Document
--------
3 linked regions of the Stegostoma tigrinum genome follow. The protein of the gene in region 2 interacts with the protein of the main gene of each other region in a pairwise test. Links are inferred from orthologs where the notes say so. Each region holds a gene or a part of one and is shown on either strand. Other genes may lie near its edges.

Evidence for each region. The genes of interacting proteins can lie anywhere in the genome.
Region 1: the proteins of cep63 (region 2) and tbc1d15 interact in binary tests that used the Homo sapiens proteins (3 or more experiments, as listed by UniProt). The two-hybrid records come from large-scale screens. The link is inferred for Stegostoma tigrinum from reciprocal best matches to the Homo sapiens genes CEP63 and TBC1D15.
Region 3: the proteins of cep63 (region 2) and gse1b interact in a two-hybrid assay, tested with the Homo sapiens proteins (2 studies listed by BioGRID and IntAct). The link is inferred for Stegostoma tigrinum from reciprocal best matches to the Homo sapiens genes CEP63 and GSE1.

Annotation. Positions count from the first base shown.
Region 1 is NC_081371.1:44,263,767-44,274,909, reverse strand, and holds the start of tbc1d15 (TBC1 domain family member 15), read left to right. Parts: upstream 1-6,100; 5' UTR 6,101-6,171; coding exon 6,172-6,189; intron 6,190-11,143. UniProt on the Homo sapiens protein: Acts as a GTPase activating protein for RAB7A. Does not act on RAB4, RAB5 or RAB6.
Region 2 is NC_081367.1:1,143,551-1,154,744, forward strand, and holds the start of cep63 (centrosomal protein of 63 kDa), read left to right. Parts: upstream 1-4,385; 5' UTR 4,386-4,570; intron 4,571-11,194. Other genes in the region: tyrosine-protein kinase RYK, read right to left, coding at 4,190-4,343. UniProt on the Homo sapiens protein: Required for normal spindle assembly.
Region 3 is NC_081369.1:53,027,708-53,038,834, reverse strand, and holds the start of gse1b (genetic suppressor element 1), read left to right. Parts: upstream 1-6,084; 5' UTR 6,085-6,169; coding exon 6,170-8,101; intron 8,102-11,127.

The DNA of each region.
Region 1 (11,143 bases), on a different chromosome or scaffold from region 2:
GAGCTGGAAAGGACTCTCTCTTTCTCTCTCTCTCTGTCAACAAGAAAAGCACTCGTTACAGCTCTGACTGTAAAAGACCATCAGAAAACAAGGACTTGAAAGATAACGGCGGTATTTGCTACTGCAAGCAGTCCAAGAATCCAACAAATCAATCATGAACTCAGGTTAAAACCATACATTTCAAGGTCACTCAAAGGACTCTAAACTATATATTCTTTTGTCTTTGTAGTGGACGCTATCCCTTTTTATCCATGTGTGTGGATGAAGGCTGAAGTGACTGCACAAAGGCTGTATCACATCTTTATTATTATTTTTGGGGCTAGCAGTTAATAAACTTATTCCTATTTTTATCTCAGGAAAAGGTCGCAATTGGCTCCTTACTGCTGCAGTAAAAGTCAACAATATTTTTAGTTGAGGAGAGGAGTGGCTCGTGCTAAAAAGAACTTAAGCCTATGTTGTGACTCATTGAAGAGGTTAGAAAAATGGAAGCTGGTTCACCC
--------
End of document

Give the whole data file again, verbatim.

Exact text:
3 linked regions of the Stegostoma tigrinum genome follow. The protein of the gene in region 2 interacts with the protein of the main gene of each other region in a pairwise test. Links are inferred from orthologs where the notes say so. Each region holds a gene or a part of one and is shown on either strand. Other genes may lie near its edges.

Evidence for each region. The genes of interacting proteins can lie anywhere in the genome.
Region 1: the proteins of cep63 (region 2) and tbc1d15 interact in binary tests that used the Homo sapiens proteins (3 or more experiments, as listed by UniProt). The two-hybrid records come from large-scale screens. The link is inferred for Stegostoma tigrinum from reciprocal best matches to the Homo sapiens genes CEP63 and TBC1D15.
Region 3: the proteins of cep63 (region 2) and gse1b interact in a two-hybrid assay, tested with the Homo sapiens proteins (2 studies listed by BioGRID and IntAct). The link is inferred for Stegostoma tigrinum from reciprocal best matches to the Homo sapiens genes CEP63 and GSE1.

Annotation. Positions count from the first base shown.
Region 1 is NC_081371.1:44,263,767-44,274,909, reverse strand, and holds the start of tbc1d15 (TBC1 domain family member 15), read left to right. Parts: upstream 1-6,100; 5' UTR 6,101-6,171; coding exon 6,172-6,189; intron 6,190-11,143. UniProt on the Homo sapiens protein: Acts as a GTPase activating protein for RAB7A. Does not act on RAB4, RAB5 or RAB6.
Region 2 is NC_081367.1:1,143,551-1,154,744, forward strand, and holds the start of cep63 (centrosomal protein of 63 kDa), read left to right. Parts: upstream 1-4,385; 5' UTR 4,386-4,570; intron 4,571-11,194. Other genes in the region: tyrosine-protein kinase RYK, read right to left, coding at 4,190-4,343. UniProt on the Homo sapiens protein: Required for normal spindle assembly.
Region 3 is NC_081369.1:53,027,708-53,038,834, reverse strand, and holds the start of gse1b (genetic suppressor element 1), read left to right. Parts: upstream 1-6,084; 5' UTR 6,085-6,169; coding exon 6,170-8,101; intron 8,102-11,127.

The DNA of each region.
Region 1 (11,143 bases), on a different chromosome or scaffold from region 2:
GAGCTGGAAAGGACTCTCTCTTTCTCTCTCTCTCTGTCAACAAGAAAAGCACTCGTTACAGCTCTGACTGTAAAAGACCATCAGAAAACAAGGACTTGAAAGATAACGGCGGTATTTGCTACTGCAAGCAGTCCAAGAATCCAACAAATCAATCATGAACTCAGGTTAAAACCATACATTTCAAGGTCACTCAAAGGACTCTAAACTATATATTCTTTTGTCTTTGTAGTGGACGCTATCCCTTTTTATCCATGTGTGTGGATGAAGGCTGAAGTGACTGCACAAAGGCTGTATCACATCTTTATTATTATTTTTGGGGCTAGCAGTTAATAAACTTATTCCTATTTTTATCTCAGGAAAAGGTCGCAATTGGCTCCTTACTGCTGCAGTAAAAGTCAACAATATTTTTAGTTGAGGAGAGGAGTGGCTCGTGCTAAAAAGAACTTAAGCCTATGTTGTGACTCATTGAAGAGGTTAGAAAAATGGAAGCTGGTTCACCC